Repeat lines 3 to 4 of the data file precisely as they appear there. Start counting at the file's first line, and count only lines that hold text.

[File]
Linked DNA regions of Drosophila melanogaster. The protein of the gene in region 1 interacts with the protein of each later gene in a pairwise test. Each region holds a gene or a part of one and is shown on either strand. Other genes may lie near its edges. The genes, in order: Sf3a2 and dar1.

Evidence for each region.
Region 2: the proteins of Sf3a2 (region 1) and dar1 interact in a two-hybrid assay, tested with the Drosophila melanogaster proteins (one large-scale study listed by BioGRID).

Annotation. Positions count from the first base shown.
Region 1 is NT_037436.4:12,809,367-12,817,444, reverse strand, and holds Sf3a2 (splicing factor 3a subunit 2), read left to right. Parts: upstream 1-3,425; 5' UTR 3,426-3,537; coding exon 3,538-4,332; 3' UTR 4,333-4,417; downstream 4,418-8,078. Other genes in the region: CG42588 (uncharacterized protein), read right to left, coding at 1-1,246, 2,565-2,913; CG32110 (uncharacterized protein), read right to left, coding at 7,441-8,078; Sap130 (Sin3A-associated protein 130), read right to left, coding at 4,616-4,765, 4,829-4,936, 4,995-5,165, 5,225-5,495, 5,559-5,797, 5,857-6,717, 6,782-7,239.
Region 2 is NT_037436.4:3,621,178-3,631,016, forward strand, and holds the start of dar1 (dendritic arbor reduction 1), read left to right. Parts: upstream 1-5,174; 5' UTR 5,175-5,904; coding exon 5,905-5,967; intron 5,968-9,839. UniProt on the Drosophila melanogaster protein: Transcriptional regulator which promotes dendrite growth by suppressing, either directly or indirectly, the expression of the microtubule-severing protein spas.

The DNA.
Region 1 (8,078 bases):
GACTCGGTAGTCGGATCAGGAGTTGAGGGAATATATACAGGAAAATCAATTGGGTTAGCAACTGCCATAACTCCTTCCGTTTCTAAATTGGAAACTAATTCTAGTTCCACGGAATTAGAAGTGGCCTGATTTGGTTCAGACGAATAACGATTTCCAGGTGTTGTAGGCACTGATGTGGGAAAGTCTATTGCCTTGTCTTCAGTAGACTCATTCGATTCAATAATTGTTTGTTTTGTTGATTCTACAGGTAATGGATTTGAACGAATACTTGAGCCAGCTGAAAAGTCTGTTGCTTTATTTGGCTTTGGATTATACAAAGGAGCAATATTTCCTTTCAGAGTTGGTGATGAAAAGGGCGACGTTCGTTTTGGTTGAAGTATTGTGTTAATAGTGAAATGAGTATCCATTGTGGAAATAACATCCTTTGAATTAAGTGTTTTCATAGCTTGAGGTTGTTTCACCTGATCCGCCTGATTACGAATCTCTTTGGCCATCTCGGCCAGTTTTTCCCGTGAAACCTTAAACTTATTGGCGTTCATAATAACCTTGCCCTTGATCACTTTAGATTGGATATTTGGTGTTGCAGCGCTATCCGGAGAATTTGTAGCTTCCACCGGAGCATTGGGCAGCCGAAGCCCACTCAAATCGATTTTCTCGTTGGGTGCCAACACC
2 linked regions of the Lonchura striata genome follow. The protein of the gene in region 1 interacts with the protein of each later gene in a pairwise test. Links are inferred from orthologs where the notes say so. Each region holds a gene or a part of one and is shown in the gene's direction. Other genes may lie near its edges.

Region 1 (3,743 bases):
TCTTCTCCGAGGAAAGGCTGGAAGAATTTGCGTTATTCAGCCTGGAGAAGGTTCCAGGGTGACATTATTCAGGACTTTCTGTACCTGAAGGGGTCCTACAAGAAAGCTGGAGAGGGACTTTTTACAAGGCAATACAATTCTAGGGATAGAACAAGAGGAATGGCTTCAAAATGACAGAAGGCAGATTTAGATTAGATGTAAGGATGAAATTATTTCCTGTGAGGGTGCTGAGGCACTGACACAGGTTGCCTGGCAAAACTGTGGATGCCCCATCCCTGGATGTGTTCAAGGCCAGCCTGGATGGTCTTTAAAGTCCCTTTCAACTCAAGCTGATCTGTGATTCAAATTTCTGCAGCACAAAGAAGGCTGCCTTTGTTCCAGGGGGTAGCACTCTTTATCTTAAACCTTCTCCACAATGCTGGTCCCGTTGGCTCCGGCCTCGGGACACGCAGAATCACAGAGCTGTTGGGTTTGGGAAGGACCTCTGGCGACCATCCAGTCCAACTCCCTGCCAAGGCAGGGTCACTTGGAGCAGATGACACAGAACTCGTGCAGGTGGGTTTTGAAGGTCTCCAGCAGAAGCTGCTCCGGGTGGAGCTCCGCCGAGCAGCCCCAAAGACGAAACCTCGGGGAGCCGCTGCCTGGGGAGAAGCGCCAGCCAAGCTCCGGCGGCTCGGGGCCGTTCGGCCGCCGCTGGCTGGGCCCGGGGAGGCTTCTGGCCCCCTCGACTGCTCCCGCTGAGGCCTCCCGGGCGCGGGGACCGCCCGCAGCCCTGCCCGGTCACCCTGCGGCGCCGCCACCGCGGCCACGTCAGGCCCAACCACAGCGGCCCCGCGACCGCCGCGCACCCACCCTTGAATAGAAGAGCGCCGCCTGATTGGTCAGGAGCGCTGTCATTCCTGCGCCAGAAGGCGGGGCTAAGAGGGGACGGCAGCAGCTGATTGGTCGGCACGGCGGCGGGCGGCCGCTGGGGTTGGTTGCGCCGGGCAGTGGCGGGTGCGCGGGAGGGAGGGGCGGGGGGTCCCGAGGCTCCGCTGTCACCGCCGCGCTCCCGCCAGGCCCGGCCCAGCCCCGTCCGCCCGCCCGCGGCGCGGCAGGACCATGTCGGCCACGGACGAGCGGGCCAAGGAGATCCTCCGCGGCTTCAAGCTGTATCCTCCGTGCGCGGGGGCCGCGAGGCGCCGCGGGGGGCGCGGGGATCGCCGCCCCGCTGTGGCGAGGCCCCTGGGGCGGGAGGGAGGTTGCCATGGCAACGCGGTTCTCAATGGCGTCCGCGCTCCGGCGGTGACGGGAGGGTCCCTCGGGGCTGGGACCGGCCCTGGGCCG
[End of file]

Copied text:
Region 2: the proteins of Sf3a2 (region 1) and dar1 interact in a two-hybrid assay, tested with the Drosophila melanogaster proteins (one large-scale study listed by BioGRID).

Annotation. Positions count from the first base shown.